What's happening at Weston Park Cancer Charity?
We’re celebrating the impact of Chesterfield Borough Council’s Outswimming Cancer project, an initiative which has provided swimming sessions, free of charge, for people living with and beyond cancer in Chesterfield or the surrounding areas.
We’re thrilled that with the support of sponsors and a team of volunteer drivers, we have launched our Rotherham transport service to provide free, safe transport between the AESSEAL New York Stadium and Sheffield Teaching Hospitals, for anyone in need of cancer treatment.
Supporters of Weston Park Cancer Charity got into the swing of things to raise more than £33,000 to help improve cancer treatment experiences at our annual golf day.
We’re thrilled to formally announce Niall Baker as the new Chair for the Board of Trustees at Weston Park Cancer Charity.
For Anthony, Mindfulness and complementary therapies have helped turn what was an extremely distressing situation into one which is altogether more manageable. Here's his story.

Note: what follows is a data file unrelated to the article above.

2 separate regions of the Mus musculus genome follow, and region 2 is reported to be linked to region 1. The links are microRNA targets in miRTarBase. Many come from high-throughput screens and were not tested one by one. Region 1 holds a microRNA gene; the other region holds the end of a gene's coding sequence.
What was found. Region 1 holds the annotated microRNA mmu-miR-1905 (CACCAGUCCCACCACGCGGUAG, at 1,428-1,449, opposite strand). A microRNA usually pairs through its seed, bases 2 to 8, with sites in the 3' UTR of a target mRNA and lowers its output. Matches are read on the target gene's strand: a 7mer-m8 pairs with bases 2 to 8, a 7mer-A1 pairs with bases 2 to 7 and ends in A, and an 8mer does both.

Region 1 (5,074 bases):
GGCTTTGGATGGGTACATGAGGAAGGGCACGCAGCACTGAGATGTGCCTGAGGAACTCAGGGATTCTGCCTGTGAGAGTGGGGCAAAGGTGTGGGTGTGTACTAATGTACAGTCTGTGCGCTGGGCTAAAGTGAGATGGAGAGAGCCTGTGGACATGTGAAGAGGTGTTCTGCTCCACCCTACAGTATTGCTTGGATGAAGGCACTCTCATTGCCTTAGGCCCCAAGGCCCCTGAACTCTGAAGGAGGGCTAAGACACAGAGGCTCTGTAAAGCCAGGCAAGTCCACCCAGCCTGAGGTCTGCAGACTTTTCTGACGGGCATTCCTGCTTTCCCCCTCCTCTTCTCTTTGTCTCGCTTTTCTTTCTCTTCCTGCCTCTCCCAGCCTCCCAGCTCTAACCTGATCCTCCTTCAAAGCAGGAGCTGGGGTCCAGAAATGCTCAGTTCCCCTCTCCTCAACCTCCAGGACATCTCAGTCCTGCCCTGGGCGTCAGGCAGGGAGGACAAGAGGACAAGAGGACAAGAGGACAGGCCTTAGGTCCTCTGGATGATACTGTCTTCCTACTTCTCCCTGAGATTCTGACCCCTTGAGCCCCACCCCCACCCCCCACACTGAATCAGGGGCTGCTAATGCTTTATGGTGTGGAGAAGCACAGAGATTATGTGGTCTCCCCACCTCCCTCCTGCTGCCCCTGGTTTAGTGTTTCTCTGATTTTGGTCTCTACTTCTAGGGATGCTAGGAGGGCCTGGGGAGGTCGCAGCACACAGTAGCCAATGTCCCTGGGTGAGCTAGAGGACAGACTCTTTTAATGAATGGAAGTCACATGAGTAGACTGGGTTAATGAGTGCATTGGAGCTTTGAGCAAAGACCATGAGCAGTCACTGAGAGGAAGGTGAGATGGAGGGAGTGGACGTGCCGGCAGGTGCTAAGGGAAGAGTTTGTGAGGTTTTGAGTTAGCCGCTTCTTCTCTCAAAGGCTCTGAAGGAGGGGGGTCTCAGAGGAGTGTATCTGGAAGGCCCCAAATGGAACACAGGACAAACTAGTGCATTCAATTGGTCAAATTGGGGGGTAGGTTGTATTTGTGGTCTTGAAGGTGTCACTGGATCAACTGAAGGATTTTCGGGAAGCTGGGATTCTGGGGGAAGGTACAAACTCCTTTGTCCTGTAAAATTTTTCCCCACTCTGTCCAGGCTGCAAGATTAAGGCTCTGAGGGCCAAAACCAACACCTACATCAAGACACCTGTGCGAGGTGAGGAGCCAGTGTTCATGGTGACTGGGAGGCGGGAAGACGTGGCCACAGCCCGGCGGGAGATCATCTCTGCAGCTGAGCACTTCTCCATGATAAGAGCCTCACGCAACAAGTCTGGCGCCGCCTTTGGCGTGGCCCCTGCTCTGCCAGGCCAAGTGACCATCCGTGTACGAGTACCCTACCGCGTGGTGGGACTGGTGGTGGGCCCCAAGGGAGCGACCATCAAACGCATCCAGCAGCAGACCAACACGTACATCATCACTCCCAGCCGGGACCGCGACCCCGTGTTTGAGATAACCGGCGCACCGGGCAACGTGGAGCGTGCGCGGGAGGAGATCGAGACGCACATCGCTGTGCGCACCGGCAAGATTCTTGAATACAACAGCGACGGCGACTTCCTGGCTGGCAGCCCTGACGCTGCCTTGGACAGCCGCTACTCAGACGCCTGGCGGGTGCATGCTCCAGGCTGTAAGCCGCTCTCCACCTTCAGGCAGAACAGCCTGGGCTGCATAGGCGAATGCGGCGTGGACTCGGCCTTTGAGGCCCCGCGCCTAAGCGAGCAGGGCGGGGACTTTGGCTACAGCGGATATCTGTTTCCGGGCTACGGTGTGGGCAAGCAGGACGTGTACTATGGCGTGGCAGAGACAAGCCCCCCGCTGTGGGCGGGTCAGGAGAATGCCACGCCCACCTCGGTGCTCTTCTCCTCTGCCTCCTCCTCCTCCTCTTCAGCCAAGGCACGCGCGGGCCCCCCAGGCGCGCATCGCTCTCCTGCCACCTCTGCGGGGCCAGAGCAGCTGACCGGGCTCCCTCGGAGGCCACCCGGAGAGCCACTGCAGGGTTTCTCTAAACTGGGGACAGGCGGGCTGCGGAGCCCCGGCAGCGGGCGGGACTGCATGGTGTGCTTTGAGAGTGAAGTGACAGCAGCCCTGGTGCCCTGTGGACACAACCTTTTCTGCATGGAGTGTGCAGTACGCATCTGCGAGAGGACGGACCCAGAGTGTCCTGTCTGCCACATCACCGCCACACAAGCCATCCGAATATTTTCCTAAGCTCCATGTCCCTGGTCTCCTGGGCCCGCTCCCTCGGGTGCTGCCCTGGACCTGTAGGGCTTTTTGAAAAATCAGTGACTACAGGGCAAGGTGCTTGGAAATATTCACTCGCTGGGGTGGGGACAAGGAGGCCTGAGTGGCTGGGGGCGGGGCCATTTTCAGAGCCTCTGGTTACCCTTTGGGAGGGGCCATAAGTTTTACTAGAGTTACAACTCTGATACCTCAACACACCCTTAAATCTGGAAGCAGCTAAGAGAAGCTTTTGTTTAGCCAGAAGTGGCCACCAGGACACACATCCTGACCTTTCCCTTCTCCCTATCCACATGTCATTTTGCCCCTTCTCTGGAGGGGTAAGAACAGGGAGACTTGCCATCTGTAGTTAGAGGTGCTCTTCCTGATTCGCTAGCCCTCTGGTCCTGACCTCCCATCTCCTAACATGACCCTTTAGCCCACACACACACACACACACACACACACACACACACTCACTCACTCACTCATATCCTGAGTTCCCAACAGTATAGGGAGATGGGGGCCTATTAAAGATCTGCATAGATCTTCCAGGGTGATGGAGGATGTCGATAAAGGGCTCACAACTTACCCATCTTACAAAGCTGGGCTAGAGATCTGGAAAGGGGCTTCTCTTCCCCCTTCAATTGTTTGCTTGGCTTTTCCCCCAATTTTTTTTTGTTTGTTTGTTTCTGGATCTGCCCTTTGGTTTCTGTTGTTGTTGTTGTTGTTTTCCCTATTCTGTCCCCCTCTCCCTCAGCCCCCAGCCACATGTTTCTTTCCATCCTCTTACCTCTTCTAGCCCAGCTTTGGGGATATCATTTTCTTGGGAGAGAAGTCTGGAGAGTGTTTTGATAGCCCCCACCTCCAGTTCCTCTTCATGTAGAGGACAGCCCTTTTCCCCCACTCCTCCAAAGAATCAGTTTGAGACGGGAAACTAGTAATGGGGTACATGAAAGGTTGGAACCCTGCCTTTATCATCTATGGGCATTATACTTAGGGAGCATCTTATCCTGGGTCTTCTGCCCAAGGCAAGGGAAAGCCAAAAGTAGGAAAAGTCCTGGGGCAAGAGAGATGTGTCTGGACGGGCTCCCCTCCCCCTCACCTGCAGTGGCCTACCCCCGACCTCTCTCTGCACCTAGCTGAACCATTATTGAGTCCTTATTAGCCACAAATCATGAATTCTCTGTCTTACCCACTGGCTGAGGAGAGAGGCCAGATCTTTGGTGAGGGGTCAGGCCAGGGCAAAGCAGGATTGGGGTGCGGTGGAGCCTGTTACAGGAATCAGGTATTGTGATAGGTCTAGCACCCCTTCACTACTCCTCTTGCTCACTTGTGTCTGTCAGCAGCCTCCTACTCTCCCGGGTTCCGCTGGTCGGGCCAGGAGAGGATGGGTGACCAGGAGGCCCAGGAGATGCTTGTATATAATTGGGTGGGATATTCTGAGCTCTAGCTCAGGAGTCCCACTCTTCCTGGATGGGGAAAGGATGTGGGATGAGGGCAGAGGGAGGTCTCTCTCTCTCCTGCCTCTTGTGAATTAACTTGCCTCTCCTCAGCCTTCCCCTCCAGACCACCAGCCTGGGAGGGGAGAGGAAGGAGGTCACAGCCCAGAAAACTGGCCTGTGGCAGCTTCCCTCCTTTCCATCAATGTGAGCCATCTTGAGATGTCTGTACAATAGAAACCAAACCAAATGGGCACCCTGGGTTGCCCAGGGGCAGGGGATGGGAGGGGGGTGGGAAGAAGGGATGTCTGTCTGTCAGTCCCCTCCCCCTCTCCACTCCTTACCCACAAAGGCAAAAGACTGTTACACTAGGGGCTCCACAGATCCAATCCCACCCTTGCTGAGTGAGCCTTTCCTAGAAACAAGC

We're incredibly excited to be Barnsley FC's front of shirt sponsor for the Reds' opening game of the 2022/23 season against Plymouth Argyle!
Doncaster Racecourse became a sea of purple when the Ant Marketing Weston Park Cancer Charity Race Evening returned to Doncaster Racecourse.
Our plan to extend our services to communities across Sheffield and the wider region will help people like Peter, who has accessed our cancer support both before and during the pandemic.
We are thrilled to be taking our cancer support services out to people and communities across Sheffield, with help from The National Lottery Community Fund and our partners.
Dedicated Doncaster husband and father of two, Acker Shaw, has passed a £100,000 fundraising milestone for Weston Park Cancer Charity in memory of his beloved wife.
Doncaster Racecourse will turn purple on Jubilee Weekend when the Ant Marketing Weston Park Cancer Charity Race Evening returns on Friday 3 June.
“Being diagnosed with bowel cancer was a very worrying time. Two weeks into my tests, the word ‘tumour’ was used. I looked my consultant straight between the eyes and thought: ‘I’m a cancer patient now’.”